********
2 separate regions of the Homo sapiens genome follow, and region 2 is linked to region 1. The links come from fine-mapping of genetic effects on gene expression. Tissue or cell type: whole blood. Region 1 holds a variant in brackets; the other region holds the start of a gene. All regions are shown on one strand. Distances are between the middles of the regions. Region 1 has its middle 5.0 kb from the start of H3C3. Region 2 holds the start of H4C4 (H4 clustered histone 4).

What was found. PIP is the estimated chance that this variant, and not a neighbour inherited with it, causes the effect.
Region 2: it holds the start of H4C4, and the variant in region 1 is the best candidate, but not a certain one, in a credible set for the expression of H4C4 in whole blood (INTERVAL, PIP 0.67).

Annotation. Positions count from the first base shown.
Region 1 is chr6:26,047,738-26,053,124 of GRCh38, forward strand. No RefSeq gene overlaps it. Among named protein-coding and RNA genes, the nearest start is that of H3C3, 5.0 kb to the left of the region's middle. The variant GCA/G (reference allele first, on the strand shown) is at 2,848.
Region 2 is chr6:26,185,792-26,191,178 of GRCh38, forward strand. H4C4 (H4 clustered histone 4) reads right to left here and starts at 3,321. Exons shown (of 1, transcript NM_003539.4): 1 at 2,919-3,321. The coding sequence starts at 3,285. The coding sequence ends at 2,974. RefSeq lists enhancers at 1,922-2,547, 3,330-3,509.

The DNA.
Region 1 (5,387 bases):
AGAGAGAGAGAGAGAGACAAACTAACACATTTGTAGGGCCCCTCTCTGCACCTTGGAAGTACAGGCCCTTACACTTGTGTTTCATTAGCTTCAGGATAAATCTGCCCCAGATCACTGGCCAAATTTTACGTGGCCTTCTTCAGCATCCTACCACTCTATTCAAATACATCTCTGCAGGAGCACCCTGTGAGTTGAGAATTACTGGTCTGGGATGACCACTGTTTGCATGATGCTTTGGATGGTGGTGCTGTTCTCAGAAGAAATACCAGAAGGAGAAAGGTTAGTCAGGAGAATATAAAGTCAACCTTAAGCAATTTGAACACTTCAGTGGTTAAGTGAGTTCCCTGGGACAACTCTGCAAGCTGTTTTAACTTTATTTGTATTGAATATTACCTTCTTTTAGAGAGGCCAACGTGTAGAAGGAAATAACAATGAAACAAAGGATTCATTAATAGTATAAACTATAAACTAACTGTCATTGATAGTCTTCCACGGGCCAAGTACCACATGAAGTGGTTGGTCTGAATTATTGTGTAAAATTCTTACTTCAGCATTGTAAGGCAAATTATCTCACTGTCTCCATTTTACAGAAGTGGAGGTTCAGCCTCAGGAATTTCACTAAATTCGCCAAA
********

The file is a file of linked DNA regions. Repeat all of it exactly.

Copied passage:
2 separate regions of the Homo sapiens genome follow, and region 2 is linked to region 1. The links come from fine-mapping of genetic effects on gene expression. Tissue or cell type: whole blood. Region 1 holds a variant in brackets; the other region holds the start of a gene. All regions are shown on one strand. Distances are between the middles of the regions. Region 1 has its middle 5.0 kb from the start of H3C3. Region 2 holds the start of H4C4 (H4 clustered histone 4).

What was found. PIP is the estimated chance that this variant, and not a neighbour inherited with it, causes the effect.
Region 2: it holds the start of H4C4, and the variant in region 1 is the best candidate, but not a certain one, in a credible set for the expression of H4C4 in whole blood (INTERVAL, PIP 0.67).

Annotation. Positions count from the first base shown.
Region 1 is chr6:26,047,738-26,053,124 of GRCh38, forward strand. No RefSeq gene overlaps it. Among named protein-coding and RNA genes, the nearest start is that of H3C3, 5.0 kb to the left of the region's middle. The variant GCA/G (reference allele first, on the strand shown) is at 2,848.
Region 2 is chr6:26,185,792-26,191,178 of GRCh38, forward strand. H4C4 (H4 clustered histone 4) reads right to left here and starts at 3,321. Exons shown (of 1, transcript NM_003539.4): 1 at 2,919-3,321. The coding sequence starts at 3,285. The coding sequence ends at 2,974. RefSeq lists enhancers at 1,922-2,547, 3,330-3,509.

The DNA.
Region 1 (5,387 bases):
AGAGAGAGAGAGAGAGACAAACTAACACATTTGTAGGGCCCCTCTCTGCACCTTGGAAGTACAGGCCCTTACACTTGTGTTTCATTAGCTTCAGGATAAATCTGCCCCAGATCACTGGCCAAATTTTACGTGGCCTTCTTCAGCATCCTACCACTCTATTCAAATACATCTCTGCAGGAGCACCCTGTGAGTTGAGAATTACTGGTCTGGGATGACCACTGTTTGCATGATGCTTTGGATGGTGGTGCTGTTCTCAGAAGAAATACCAGAAGGAGAAAGGTTAGTCAGGAGAATATAAAGTCAACCTTAAGCAATTTGAACACTTCAGTGGTTAAGTGAGTTCCCTGGGACAACTCTGCAAGCTGTTTTAACTTTATTTGTATTGAATATTACCTTCTTTTAGAGAGGCCAACGTGTAGAAGGAAATAACAATGAAACAAAGGATTCATTAATAGTATAAACTATAAACTAACTGTCATTGATAGTCTTCCACGGGCCAAGTACCACATGAAGTGGTTGGTCTGAATTATTGTGTAAAATTCTTACTTCAGCATTGTAAGGCAAATTATCTCACTGTCTCCATTTTACAGAAGTGGAGGTTCAGCCTCAGGAATTTCACTAAATTCGCCAAA